Condensing Boilers

A condensing boiler or high efficiency boiler as it is also known maximises the heat the boiler generates by recovering some of the lost energy, which would normally be lost through the flue.

A condensing boiler is around 30% more efficient than a standard boiler because it uses the residual heat that would normally be lost through the flue to heat the latter part of the heat exchanger. The word condensing is used because the boiler reduces the residual heat temperature enough that it cools to water vapour or condensation, allowing the condensing boiler to transfer the heat left in the condense to useful energy.

A condensing boiler can on average save you 30% of your energy usage. Legislation that came into force in 2005 now requires that any new domestic gas appliance is a condensing boiler. A simple way to ensure the boiler is a condensing boiler is to check its SEDBUK band; it should be SEDBUK band A.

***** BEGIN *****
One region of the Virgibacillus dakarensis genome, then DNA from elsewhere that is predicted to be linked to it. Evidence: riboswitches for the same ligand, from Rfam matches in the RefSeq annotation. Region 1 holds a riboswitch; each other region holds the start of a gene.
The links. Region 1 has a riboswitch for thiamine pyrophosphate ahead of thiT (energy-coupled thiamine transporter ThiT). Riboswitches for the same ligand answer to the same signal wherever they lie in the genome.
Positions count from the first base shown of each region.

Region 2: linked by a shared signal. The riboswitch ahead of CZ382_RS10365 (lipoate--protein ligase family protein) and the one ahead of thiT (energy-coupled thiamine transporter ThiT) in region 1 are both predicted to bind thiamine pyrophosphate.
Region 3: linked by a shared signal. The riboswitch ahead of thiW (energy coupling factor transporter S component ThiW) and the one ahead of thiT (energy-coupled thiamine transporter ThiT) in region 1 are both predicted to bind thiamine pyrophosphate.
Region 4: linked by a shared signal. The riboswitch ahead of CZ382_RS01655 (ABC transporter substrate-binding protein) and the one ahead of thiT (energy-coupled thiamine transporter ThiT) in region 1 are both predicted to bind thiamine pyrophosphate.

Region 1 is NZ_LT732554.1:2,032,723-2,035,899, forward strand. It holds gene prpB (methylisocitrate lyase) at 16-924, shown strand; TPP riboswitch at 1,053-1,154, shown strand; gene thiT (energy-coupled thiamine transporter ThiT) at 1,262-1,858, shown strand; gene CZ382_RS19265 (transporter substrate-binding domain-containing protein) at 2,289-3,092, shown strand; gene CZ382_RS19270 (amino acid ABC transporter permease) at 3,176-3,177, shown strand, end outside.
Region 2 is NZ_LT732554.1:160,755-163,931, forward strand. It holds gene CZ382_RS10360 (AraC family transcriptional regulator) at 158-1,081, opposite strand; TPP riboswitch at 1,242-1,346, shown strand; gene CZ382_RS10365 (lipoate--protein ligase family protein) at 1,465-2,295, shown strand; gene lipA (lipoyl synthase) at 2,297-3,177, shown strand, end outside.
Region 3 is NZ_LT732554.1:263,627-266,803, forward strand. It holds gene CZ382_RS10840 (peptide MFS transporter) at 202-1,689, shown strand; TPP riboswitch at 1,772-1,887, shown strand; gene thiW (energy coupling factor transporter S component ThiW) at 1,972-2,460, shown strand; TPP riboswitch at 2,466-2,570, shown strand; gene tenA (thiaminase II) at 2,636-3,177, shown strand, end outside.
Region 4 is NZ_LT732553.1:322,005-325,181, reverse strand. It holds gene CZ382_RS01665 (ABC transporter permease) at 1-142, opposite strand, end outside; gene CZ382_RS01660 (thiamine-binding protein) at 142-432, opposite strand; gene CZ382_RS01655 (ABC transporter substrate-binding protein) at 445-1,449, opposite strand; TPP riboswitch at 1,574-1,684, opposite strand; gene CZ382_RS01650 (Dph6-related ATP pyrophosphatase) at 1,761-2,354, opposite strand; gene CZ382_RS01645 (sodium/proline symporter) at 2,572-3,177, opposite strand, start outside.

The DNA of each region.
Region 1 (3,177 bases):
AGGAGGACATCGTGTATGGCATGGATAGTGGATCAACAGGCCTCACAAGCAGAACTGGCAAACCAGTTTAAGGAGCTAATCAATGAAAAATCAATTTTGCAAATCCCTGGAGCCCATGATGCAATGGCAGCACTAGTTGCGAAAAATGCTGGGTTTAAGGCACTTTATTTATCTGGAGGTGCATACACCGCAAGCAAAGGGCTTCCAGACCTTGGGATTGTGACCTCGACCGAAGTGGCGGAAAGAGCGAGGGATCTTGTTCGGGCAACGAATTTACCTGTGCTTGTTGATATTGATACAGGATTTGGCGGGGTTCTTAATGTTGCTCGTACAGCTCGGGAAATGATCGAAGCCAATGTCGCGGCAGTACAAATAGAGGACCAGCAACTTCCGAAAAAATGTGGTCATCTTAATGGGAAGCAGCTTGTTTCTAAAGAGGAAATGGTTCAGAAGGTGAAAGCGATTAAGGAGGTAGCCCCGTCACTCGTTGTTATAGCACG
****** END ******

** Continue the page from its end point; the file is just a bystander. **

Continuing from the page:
There are three main types of condensing boilers:

Combi Boilers or Combination Boilers

A Combi Boiler, also known as a combination boiler provides heat for central heating and domestic hot water upon demand. With a combi boiler heating system you do not require feed and expansion tanks in your loft space or a water cylinder, therefore saving space. Read more here >>

Open Vent Boilers

An open vent boiler is a boiler that is installed on an open vent central heating system, the term open vent, relates to the heating system being open to atmospheric pressure, as major components to an open vent system includes feed and expansion tanks in the loft space. Read more here >>

System Boilers

A system boiler is a boiler that is installed on a sealed central heating system, as the word suggests it is not open to atmospheric pressure. In this type of heating system, a system boiler connects to an unvented cylinder that provides the domestic hot water and central heating. Read more here >>

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